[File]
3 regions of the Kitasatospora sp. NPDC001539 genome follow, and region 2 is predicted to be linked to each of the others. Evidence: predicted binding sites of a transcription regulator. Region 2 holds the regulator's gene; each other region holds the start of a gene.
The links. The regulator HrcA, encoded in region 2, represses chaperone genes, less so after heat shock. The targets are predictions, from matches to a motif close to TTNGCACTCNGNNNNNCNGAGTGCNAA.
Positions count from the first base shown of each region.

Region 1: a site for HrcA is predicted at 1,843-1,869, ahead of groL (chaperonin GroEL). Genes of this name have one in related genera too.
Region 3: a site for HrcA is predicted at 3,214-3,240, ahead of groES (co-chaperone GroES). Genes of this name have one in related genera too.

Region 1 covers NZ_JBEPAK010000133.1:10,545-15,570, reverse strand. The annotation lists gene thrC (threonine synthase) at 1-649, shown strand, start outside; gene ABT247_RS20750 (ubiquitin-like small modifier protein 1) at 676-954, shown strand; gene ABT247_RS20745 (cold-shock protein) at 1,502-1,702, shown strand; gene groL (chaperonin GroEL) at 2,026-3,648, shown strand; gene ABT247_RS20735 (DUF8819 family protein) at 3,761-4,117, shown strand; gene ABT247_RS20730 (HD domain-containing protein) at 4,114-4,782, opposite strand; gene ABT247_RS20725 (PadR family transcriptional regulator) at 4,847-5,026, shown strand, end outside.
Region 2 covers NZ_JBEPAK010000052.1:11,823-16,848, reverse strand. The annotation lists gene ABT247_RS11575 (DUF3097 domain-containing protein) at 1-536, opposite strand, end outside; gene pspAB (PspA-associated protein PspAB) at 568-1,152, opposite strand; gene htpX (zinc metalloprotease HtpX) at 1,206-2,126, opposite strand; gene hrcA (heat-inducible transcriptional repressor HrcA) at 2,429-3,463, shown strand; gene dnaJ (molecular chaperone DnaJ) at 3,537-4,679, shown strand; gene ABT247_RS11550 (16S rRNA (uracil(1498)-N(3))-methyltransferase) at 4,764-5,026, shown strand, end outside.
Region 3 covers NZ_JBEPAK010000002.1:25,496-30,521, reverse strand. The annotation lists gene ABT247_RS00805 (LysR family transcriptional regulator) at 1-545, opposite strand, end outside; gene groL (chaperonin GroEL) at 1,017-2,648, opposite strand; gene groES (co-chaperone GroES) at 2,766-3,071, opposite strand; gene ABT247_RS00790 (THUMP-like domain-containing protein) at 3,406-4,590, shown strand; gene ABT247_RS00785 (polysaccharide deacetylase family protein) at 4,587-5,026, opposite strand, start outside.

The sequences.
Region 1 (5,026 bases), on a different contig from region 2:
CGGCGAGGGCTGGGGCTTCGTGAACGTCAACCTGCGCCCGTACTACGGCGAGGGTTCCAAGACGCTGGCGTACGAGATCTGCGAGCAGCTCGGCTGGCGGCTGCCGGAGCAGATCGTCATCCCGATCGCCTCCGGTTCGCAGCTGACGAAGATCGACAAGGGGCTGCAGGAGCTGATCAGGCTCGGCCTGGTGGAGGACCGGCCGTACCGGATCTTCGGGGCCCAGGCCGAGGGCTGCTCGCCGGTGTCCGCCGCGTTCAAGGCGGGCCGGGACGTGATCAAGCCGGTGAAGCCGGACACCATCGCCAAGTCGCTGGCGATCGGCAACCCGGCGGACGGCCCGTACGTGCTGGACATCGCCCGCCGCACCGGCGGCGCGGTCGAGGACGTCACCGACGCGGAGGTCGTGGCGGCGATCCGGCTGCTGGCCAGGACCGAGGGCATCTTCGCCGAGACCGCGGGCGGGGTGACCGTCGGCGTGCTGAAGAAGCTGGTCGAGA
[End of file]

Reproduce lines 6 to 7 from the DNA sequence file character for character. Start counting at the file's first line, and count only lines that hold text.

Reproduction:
Region 1 covers NZ_JBEPAK010000133.1:10,545-15,570, reverse strand. The annotation lists gene thrC (threonine synthase) at 1-649, shown strand, start outside; gene ABT247_RS20750 (ubiquitin-like small modifier protein 1) at 676-954, shown strand; gene ABT247_RS20745 (cold-shock protein) at 1,502-1,702, shown strand; gene groL (chaperonin GroEL) at 2,026-3,648, shown strand; gene ABT247_RS20735 (DUF8819 family protein) at 3,761-4,117, shown strand; gene ABT247_RS20730 (HD domain-containing protein) at 4,114-4,782, opposite strand; gene ABT247_RS20725 (PadR family transcriptional regulator) at 4,847-5,026, shown strand, end outside.
Region 2 covers NZ_JBEPAK010000052.1:11,823-16,848, reverse strand. The annotation lists gene ABT247_RS11575 (DUF3097 domain-containing protein) at 1-536, opposite strand, end outside; gene pspAB (PspA-associated protein PspAB) at 568-1,152, opposite strand; gene htpX (zinc metalloprotease HtpX) at 1,206-2,126, opposite strand; gene hrcA (heat-inducible transcriptional repressor HrcA) at 2,429-3,463, shown strand; gene dnaJ (molecular chaperone DnaJ) at 3,537-4,679, shown strand; gene ABT247_RS11550 (16S rRNA (uracil(1498)-N(3))-methyltransferase) at 4,764-5,026, shown strand, end outside.